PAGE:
Moments ago, the House of Representatives passed four different amendments to the continuing resolution that would deny funding to the Affordable Care Act or the employees who are currently implementing the law, jeopardizing the law’s consumer protections and potentially leading to the loss of some 500 federal jobs. Below are the relevant amendments:
– REHBERG #575 — prohibits funds in the bill from being paid to any employee, officer, contractor, or grantee of any department or agency funded by the Labor, Health and Human Services, and Education, and Related Agencies portion of the bill to implement the provisions of ObamaCare. Passed: 239–187 – KING (IA) #267 — prohibits the use of funds in the bill from being used to carry out the provisions of ObamaCare. Passed: 241–187 – KING (IA) #268 — prohibits the use of funds in the bill from being used to pay the salary of any officer or employee of any federal department or agency with respect to carrying out the provisions of ObamaCare. Passed: 237–191 – EMERSON #83 — prohibits the use of funds in the bill from being used by the Internal Revenue Service to implement the individual mandate and penalties and reporting requirements of ObamaCare. Passed: 256–182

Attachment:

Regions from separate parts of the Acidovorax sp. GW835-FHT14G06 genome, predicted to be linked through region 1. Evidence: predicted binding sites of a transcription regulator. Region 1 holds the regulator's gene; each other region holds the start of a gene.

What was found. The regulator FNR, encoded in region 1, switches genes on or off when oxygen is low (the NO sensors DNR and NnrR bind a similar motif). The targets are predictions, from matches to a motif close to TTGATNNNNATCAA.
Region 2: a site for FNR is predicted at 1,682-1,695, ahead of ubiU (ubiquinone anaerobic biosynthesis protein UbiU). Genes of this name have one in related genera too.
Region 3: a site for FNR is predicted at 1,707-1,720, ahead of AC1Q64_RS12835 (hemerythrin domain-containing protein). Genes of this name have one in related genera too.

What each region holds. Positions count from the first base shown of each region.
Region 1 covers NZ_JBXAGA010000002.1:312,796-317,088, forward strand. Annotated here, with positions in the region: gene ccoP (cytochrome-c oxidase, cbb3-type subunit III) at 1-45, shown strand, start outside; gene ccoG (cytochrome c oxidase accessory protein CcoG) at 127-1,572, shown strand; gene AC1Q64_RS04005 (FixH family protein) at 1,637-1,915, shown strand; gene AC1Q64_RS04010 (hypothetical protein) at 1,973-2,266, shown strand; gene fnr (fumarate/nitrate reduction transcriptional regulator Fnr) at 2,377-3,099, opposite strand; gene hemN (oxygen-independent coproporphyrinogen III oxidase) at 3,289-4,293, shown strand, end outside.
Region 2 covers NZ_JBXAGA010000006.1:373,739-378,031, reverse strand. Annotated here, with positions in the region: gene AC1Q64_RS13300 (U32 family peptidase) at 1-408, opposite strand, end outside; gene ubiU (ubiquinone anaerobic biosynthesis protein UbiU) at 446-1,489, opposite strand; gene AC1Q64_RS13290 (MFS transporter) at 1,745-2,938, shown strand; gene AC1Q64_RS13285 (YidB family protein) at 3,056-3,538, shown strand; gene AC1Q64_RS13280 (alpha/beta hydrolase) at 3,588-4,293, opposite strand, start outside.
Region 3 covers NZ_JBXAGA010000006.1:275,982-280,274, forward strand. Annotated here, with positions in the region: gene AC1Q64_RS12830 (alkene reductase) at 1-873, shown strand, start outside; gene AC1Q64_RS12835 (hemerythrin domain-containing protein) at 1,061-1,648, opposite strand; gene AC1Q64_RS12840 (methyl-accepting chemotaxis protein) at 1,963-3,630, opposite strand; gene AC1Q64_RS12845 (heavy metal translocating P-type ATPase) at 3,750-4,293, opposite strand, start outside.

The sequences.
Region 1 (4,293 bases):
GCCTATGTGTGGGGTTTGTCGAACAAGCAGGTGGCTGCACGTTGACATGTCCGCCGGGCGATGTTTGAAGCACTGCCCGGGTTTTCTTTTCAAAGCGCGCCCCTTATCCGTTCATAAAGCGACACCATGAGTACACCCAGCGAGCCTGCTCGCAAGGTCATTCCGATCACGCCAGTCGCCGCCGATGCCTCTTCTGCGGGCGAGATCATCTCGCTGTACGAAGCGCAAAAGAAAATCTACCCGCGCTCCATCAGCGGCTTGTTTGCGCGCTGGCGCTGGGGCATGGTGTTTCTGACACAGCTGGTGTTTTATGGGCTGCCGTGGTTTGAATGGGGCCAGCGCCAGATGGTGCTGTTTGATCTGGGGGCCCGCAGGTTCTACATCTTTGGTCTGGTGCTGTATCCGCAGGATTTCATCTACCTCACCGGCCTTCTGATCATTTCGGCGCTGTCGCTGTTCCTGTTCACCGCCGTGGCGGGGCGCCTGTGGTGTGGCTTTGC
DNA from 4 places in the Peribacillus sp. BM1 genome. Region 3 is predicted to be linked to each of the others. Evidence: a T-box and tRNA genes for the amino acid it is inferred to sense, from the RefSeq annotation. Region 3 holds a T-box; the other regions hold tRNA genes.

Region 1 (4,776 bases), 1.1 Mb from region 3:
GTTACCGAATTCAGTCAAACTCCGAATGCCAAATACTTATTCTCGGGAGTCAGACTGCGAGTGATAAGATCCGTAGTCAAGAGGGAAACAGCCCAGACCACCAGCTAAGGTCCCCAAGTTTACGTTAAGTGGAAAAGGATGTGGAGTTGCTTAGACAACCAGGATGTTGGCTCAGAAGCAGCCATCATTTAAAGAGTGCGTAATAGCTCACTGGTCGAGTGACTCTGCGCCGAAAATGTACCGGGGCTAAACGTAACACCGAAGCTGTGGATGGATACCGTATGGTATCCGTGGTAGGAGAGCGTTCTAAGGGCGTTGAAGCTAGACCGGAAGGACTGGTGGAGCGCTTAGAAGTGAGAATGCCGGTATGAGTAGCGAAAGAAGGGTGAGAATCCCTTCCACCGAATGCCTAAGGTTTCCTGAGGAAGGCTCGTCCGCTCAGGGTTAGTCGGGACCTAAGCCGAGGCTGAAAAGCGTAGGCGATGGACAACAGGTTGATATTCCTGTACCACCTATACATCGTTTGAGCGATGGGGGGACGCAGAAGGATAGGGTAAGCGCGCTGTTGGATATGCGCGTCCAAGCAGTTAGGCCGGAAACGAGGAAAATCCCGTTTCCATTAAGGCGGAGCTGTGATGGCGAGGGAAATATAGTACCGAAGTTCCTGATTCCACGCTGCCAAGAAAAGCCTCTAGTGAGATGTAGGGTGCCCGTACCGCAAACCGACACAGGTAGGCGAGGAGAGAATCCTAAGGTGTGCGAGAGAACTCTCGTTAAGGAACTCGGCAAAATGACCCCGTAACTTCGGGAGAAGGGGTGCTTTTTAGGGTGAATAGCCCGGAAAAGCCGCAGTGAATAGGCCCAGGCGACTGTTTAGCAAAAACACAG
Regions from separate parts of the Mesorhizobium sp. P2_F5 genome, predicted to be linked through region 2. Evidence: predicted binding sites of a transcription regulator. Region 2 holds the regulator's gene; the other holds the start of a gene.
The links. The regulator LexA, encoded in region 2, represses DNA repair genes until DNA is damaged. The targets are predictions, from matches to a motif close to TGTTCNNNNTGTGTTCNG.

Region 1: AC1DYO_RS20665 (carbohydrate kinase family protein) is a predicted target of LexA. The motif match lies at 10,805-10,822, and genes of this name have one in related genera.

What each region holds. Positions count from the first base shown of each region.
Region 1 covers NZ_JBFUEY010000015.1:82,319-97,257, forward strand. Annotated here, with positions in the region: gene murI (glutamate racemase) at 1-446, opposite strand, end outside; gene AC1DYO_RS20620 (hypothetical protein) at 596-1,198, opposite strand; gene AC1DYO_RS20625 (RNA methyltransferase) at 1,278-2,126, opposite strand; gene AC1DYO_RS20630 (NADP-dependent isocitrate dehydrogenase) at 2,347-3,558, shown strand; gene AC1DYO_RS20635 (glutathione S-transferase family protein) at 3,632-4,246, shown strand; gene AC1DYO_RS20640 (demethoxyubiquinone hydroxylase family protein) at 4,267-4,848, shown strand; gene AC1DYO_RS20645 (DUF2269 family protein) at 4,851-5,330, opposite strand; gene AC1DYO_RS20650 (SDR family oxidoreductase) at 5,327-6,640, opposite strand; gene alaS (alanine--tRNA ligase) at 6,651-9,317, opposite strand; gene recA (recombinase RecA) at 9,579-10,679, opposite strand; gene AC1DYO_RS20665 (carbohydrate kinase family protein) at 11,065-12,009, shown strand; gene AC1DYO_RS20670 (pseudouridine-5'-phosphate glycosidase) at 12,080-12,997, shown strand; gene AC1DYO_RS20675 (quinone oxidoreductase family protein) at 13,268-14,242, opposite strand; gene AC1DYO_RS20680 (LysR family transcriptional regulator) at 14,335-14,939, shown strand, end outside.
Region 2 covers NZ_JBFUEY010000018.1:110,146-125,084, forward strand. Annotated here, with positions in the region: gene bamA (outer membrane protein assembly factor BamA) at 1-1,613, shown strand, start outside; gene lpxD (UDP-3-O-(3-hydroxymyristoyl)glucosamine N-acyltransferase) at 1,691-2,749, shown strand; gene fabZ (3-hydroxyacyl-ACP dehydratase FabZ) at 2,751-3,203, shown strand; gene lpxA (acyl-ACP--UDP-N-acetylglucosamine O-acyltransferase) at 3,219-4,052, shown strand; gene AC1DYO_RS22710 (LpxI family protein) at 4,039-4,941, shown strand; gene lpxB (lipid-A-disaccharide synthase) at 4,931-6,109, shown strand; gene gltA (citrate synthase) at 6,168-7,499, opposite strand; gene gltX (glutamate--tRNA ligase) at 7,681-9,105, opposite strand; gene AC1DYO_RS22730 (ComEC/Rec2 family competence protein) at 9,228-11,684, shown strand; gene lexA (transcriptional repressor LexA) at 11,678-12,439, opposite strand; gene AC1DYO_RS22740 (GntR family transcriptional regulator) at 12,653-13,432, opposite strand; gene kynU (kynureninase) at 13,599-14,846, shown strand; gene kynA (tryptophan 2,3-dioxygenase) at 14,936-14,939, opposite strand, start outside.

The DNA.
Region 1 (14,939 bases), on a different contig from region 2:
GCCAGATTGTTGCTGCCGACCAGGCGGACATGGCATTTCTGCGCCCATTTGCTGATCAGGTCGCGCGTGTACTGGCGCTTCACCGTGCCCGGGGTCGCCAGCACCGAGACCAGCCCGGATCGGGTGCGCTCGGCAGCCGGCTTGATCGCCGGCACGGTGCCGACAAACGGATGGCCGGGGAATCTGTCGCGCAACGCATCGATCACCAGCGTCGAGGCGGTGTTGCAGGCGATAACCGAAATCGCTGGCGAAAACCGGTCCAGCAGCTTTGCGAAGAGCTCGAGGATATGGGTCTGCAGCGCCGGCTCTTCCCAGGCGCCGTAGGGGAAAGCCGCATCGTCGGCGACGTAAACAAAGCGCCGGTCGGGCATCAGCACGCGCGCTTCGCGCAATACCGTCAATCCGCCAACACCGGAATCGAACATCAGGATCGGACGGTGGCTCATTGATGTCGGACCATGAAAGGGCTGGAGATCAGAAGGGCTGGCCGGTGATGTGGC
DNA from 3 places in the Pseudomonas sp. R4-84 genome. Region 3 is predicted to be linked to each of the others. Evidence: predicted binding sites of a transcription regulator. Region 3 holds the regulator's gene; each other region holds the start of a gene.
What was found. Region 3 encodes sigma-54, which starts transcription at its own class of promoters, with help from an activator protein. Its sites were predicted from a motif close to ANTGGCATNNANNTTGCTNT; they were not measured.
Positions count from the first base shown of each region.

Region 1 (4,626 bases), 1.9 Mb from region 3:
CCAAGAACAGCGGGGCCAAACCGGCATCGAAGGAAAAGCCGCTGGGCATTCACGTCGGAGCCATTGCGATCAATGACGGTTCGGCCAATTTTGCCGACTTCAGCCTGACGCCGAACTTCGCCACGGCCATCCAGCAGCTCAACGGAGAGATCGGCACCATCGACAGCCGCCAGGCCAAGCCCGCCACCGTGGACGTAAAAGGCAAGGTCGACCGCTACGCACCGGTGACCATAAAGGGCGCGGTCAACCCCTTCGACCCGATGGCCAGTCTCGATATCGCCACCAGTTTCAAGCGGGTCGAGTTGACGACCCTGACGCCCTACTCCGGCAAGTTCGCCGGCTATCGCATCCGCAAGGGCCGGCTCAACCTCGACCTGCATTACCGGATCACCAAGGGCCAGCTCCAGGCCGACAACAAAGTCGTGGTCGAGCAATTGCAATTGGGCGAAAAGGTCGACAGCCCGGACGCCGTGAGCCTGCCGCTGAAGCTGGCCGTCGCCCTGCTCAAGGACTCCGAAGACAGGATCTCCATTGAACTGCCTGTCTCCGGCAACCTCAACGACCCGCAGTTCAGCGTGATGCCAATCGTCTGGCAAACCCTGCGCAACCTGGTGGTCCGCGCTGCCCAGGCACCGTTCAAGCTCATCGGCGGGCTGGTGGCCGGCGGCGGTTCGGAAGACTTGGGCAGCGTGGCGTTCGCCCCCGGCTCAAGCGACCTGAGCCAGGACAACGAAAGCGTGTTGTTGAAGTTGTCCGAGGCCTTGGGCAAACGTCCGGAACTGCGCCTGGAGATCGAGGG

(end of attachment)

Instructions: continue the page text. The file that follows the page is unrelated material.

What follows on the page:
The amendments only tackle the discretionary spending for FY 2011, while leaving the mandatory funding for programs like high risk pools, the exchanges, small business tax credits, and other benefits largely intact. Since many of the law’s most popular consumer protections have yet to be finalized, the amendments may also endanger such popular provisions as the prohibition against discriminating against children with pre-existing conditions and allowing children to remain on their parents’ plan until age 26. During the debate on the floor, Rep. Steve King (R-IA) attempted to offer an amendment that would defund the automatic spending, but it was not included because of a procedural technicality.
Should these amendments survive in the Senate, the Department of Health and Human Services would also have to stretch its $1 billion implementation fund to maintain the hundreds of employees responsible for drafting regulations and enforcing the ACA — an impossible task given the fund’s other obligations. Of the more than 500 employees responsible for implementing the law, an untold number would find themselves without a job and the law itself would be seriously hampered, further undermining House Speaker John Beohner’s claim of, “I don’t want anyone to lose their job, whether they’re a federal employee or not.”
A recent CBS News Poll found that a majority of Americans disapprove of the GOP’s tactics “and many aren’t sure of its impact on the health care system.” According to the poll, 55 percent “disapprove of the plan to cut off funding to the new health care reforms, and just 35 percent approve. Among Republicans, approval rises to 57 percent. Forty-nine percent of independents disapprove, and 38 percent approve.”